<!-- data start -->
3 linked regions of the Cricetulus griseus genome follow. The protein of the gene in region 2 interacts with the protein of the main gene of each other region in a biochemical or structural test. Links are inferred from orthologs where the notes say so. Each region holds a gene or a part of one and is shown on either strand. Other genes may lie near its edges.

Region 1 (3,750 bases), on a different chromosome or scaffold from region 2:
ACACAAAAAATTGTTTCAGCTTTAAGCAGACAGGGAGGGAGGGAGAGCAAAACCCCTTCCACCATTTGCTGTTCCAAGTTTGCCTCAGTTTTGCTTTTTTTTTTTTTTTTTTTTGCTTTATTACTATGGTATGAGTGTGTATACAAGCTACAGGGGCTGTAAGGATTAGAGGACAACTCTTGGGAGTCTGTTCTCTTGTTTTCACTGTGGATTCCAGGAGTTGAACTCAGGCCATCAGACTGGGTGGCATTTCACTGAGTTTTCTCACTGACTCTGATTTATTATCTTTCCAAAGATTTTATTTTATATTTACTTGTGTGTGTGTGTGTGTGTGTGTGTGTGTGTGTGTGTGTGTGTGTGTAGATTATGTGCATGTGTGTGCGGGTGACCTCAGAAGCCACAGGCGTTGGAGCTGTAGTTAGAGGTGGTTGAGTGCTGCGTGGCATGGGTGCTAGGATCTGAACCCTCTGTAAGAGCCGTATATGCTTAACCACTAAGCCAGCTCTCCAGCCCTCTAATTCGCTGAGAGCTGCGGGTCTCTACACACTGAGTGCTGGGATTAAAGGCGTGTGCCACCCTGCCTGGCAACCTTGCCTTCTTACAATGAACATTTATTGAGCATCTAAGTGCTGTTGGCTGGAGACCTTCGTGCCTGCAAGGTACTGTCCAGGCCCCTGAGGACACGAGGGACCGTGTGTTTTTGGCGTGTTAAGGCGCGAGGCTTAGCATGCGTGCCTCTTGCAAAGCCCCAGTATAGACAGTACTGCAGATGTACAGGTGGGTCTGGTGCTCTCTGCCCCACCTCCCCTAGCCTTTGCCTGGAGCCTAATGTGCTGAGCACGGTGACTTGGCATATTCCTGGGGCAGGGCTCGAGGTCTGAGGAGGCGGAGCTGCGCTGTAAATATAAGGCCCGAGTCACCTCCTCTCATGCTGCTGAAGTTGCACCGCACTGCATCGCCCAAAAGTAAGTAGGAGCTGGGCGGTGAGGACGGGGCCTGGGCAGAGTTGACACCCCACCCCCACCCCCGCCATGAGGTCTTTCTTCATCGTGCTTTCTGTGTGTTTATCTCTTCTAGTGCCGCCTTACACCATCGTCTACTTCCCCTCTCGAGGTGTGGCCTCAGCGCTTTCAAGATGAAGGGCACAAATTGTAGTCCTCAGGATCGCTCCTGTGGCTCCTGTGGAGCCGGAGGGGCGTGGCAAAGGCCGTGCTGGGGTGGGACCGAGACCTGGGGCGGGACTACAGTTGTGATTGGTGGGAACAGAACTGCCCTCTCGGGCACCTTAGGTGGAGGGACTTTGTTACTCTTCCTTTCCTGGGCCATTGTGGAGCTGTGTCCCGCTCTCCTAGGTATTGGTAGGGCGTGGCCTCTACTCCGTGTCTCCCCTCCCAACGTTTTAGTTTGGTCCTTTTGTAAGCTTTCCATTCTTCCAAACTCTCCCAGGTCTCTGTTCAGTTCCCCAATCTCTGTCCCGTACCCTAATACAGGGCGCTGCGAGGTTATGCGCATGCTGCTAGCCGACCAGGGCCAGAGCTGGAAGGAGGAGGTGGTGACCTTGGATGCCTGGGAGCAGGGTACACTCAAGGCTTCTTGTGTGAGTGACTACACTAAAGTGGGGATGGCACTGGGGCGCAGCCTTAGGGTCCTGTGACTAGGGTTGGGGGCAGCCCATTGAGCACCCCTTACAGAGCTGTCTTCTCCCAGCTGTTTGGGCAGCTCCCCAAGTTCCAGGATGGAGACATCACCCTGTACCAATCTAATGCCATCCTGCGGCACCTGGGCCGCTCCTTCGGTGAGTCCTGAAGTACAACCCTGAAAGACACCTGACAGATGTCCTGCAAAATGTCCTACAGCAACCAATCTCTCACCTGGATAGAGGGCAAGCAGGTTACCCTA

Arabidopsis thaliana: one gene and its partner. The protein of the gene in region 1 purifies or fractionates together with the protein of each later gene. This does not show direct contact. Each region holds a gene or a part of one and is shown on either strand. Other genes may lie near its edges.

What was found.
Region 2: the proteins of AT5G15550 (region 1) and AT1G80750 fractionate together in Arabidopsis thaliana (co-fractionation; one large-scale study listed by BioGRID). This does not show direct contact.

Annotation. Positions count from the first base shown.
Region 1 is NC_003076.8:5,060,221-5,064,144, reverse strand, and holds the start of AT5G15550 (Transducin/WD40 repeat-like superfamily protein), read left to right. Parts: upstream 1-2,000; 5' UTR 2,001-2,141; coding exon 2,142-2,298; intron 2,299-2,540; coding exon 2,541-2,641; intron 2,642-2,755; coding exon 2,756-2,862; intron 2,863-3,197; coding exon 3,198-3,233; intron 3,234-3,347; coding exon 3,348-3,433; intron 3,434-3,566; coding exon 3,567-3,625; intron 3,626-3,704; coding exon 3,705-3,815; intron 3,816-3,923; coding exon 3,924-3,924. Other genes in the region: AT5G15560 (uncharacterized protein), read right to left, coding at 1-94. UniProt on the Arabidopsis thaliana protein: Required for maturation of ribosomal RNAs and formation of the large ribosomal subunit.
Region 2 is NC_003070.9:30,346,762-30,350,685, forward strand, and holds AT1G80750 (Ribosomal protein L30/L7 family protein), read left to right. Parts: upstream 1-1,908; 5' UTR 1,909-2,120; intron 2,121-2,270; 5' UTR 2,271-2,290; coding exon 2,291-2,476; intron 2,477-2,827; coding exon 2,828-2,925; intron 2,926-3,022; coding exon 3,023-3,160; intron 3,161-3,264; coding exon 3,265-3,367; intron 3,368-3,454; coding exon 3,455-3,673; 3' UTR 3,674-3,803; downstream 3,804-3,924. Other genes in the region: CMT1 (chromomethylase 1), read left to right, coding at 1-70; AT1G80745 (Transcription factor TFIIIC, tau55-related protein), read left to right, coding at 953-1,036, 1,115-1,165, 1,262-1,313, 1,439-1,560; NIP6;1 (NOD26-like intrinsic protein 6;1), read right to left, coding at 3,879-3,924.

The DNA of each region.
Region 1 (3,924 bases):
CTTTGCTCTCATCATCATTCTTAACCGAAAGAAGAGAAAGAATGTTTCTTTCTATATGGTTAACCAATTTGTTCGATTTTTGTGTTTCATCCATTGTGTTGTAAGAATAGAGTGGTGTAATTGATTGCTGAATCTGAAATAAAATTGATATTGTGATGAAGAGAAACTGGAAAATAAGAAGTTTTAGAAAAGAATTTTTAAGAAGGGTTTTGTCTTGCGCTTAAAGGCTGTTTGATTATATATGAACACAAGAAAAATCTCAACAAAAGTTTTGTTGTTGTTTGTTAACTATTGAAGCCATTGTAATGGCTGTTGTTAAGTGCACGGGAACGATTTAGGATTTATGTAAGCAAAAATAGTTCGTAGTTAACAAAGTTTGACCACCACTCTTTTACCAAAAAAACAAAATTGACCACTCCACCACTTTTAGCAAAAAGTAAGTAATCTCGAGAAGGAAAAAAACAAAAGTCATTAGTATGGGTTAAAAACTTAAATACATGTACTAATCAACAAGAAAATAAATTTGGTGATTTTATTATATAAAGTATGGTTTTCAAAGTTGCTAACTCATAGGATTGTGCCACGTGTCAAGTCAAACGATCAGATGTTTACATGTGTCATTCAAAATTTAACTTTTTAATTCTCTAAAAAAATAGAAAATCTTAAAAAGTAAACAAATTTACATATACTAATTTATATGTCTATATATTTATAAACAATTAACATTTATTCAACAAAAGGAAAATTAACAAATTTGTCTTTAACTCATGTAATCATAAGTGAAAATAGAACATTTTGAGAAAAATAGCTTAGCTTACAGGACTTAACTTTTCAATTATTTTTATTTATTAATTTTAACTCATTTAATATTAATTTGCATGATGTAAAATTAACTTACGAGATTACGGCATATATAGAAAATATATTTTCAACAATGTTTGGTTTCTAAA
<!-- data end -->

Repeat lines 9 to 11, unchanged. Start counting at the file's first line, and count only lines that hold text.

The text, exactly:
Region 2 is NC_003070.9:30,346,762-30,350,685, forward strand, and holds AT1G80750 (Ribosomal protein L30/L7 family protein), read left to right. Parts: upstream 1-1,908; 5' UTR 1,909-2,120; intron 2,121-2,270; 5' UTR 2,271-2,290; coding exon 2,291-2,476; intron 2,477-2,827; coding exon 2,828-2,925; intron 2,926-3,022; coding exon 3,023-3,160; intron 3,161-3,264; coding exon 3,265-3,367; intron 3,368-3,454; coding exon 3,455-3,673; 3' UTR 3,674-3,803; downstream 3,804-3,924. Other genes in the region: CMT1 (chromomethylase 1), read left to right, coding at 1-70; AT1G80745 (Transcription factor TFIIIC, tau55-related protein), read left to right, coding at 953-1,036, 1,115-1,165, 1,262-1,313, 1,439-1,560; NIP6;1 (NOD26-like intrinsic protein 6;1), read right to left, coding at 3,879-3,924.

The DNA of each region.
Region 1 (3,924 bases):